How Does GPS Work

 

The GPS or Global Positioning System is composed of 24 satellites that travel around the earth. They are divided into six groups with four satellites each, going on different orbital tracks. The first GPS satellite was launched in 1978. Today there are approximately 2500 satellites orbiting around the earth. GPS uses radio frequencies to track down the exact location. How does the GPS work?

Before the manner by which GPS functions is discussed, you must understand first how people benefit from these satellites. First, the military has used the Global Positioning System in fighting and winning battles. It has provided military men with the position of the enemies. Second, the GPS system has enabled you to watch some shows live.

The Miss Universe Beauty Pageant, World Football Championships and news that show what is actually happening in other parts of the world are all brought to you by the GPS system. Third, your cellular phone cannot function well without the GPS. It needs this system to connect you to the internet so that you can use some of its functions. GPS, nowadays is used in wars, ships, planes, cell phones, cars and many more.

You might wonder how your position or the place where you are can be configured by the global positioning system or GPS. By using the GPS, Google maps came into being, making it easier than before for travelers to find their destination or to determine where they are at the moment.  Cars that have GPS receivers and were car napped were easily found by using the GPS.  A GPS system can tell you far you have traveled, what is the shortest route to your destination, your current speed and your current direction. This is how the GPS system works. A GPS receiver can predict 10-20 meter of accuracy. This however, also depends on the type of receiver. Some GPS receivers use DGPS (Differential GPS) to get much better accuracy.

The satellites are located 20,000 miles above the surface of the earth. The satellites have radio transmitters that send signals to earth. Anyone who has a GPS receiver can catch these signals. The receivers can be small devices like the cellular phones or bigger ones like car antennas. The receivers need to have a clear view of the satellites in the sky.

If the view is unobstructed, a good signal is received and data are transmitted clearly. Have you noticed that during bad weather, your cellular phone may not work well, as well as your internet connection? This is because the signal is obstructed by the clouds and disturbed by the bad weather. Also, if you live in forested areas or in places surrounded by hills and mountains, you will encounter problems in using your cellular phones.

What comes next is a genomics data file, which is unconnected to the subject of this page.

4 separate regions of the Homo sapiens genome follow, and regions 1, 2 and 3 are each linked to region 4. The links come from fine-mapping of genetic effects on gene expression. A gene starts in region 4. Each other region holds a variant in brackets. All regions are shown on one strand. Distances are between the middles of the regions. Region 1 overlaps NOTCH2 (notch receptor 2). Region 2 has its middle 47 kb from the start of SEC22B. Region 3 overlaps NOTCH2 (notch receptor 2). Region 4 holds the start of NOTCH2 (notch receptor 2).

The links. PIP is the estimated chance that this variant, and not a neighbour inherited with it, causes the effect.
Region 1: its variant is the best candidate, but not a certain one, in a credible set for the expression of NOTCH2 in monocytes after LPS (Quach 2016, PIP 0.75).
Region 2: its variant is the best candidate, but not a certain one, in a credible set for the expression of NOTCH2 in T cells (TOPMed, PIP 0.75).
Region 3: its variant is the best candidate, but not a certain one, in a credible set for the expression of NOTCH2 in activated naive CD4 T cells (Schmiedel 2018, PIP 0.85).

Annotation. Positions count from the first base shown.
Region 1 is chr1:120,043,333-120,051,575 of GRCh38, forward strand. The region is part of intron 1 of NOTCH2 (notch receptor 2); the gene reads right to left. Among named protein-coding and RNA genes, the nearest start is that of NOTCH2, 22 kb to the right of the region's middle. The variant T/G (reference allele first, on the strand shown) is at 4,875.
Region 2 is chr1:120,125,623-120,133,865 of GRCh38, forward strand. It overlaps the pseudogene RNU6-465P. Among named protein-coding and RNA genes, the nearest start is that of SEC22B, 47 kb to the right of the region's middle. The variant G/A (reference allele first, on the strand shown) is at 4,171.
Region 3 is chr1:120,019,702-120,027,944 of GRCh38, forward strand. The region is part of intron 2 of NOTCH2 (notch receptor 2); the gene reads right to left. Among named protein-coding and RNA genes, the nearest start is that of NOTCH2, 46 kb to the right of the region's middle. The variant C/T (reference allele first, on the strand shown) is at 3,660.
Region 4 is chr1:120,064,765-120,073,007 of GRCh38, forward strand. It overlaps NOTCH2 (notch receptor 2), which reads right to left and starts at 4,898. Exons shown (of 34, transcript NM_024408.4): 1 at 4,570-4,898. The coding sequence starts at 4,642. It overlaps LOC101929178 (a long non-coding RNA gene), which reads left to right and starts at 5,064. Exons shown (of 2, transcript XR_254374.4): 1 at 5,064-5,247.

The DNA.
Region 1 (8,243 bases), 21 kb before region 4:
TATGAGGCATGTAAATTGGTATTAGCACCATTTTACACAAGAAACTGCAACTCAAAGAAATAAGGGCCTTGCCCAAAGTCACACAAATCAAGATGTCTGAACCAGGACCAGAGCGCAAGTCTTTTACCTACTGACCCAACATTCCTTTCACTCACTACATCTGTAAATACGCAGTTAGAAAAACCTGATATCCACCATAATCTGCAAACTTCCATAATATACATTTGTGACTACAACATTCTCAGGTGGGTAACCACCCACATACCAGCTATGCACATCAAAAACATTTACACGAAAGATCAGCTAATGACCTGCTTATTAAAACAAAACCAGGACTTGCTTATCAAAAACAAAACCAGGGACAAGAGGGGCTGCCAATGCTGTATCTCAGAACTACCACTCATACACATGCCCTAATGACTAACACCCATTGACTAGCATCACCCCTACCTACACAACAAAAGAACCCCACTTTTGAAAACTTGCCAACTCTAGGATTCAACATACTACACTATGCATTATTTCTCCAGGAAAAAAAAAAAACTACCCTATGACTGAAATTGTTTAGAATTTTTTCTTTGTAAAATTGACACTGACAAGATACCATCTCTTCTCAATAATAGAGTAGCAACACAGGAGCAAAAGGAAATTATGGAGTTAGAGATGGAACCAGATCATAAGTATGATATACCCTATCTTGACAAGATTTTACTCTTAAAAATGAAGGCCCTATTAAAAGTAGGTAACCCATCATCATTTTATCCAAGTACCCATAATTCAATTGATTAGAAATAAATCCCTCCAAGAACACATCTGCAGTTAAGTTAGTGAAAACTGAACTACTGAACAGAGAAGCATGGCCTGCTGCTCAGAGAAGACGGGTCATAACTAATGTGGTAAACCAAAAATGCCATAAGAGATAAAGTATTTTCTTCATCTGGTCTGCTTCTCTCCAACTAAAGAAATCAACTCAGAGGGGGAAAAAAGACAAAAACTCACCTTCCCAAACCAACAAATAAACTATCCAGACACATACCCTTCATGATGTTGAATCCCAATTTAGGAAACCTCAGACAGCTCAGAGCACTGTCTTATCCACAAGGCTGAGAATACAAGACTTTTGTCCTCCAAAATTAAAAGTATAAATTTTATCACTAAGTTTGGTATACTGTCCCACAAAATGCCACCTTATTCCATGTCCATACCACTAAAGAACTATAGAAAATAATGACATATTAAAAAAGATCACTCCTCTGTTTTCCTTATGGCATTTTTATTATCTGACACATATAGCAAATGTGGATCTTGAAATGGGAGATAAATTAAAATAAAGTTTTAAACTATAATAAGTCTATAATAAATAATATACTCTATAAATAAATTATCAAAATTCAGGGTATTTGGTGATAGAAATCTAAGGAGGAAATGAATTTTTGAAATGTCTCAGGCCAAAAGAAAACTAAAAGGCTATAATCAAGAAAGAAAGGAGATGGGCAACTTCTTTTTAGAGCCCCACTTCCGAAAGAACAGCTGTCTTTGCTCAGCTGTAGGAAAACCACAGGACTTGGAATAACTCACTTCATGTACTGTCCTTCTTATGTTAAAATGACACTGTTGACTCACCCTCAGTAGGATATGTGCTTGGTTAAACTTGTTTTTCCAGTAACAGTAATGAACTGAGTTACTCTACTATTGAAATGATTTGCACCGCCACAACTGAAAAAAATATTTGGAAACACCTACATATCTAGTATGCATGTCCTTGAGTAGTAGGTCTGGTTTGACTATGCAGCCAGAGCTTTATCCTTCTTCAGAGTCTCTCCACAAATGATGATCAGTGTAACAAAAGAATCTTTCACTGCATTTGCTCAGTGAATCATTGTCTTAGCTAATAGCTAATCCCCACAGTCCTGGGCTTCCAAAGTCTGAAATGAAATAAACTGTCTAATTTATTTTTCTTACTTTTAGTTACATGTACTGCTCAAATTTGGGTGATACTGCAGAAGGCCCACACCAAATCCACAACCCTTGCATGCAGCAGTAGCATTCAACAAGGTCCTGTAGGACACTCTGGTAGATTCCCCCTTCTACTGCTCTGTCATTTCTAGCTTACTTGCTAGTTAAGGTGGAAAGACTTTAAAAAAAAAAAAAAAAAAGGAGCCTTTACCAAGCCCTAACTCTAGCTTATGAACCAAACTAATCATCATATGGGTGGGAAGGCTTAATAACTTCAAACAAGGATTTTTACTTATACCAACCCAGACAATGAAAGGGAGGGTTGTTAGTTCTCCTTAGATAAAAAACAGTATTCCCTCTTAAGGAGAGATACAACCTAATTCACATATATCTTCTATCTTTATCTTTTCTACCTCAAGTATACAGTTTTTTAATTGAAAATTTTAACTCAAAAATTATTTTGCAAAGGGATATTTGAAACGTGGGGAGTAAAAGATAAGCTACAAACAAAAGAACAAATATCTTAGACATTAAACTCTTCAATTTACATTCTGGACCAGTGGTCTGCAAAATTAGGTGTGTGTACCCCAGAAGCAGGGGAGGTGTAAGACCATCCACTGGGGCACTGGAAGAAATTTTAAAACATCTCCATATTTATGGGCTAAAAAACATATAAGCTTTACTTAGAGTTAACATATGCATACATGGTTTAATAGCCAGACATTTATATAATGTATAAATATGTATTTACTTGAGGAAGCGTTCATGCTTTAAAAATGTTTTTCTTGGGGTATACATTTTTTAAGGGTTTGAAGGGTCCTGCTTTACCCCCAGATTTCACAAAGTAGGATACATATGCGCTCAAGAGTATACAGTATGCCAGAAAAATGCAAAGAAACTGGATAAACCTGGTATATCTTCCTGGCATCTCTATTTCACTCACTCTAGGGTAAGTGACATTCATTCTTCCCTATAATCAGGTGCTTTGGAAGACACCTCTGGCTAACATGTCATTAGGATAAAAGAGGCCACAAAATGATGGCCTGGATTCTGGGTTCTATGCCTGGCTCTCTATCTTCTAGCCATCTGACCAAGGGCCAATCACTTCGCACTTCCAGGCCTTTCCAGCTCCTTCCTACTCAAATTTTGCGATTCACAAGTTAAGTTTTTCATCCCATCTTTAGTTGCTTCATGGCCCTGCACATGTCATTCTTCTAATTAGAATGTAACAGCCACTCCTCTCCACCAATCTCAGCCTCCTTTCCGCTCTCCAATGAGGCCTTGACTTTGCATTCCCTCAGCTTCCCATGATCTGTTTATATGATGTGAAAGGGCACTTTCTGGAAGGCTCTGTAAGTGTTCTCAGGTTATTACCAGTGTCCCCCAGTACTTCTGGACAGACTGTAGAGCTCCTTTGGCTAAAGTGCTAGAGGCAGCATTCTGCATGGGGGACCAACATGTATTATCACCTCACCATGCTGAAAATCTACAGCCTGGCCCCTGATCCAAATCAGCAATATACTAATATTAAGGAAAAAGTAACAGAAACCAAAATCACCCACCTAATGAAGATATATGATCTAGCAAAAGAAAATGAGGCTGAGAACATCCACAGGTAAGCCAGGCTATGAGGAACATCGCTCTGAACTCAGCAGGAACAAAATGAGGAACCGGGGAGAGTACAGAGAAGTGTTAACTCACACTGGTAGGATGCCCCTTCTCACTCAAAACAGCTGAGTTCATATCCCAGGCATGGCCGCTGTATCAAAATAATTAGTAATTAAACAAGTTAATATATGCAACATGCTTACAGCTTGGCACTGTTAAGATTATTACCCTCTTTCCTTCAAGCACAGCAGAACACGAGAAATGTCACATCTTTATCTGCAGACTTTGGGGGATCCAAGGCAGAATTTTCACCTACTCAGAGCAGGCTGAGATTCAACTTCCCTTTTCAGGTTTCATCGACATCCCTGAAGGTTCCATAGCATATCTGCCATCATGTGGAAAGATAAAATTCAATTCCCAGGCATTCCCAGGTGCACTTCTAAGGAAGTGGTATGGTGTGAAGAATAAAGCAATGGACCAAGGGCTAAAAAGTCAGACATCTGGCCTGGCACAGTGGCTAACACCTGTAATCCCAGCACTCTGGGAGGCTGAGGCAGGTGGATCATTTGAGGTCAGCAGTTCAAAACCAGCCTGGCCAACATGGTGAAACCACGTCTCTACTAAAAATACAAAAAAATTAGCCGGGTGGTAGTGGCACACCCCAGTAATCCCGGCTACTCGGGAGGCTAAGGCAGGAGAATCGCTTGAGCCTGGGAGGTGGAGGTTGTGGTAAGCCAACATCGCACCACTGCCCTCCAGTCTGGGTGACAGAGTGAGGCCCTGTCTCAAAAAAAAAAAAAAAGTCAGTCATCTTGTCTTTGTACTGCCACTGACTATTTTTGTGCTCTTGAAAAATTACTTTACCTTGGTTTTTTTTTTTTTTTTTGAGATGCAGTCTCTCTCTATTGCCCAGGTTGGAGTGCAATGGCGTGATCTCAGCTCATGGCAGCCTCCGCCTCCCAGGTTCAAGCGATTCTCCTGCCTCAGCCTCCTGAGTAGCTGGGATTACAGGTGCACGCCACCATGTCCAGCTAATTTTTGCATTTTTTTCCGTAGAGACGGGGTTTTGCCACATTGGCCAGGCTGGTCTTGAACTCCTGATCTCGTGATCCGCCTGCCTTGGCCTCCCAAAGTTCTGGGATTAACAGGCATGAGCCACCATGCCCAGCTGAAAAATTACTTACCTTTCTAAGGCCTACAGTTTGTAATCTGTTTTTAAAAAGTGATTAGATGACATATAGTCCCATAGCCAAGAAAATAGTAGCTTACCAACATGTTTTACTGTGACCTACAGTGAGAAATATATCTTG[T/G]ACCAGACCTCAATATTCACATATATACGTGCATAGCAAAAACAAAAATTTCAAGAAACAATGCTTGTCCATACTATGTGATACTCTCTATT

Watch this video to get more detailed info on how GPS works.

One most frequent occurrence in these areas is dropped calls. You are in the middle of a conversation and then, you cannot hear well the voice of the other person. There are also instances when your messages reach the recipient late. This is because of the obstruction to the signal from the satellites.

In case of Google maps, the satellites can pinpoint a location room a few meters away to a few inches, depending on the number of satellites that have honed in on the target. The principle of triangulation is used in determining position. Each circle covered by the three satellites will only intersect at a single point.

The intersection is where the object that is detected, is located. The more satellites circles interest at one point, the more accurate is the position of the object whose location is being searched.  A position cannot be fixed if there are less than three satellites that can detect it.

References:

http://www.pocketgpsworld.com/howgpsworks.php

http://gpssystems.net/how-does-gps-work/

http://airandspace.si.edu/gps/work.html


Rinkesh Kukreja is a part time passionate blogger, technology enthusiast, The founder and editor of HowZzDat - How of Everything. He started out with one website as a hobby and now loves writing articles on various niche.

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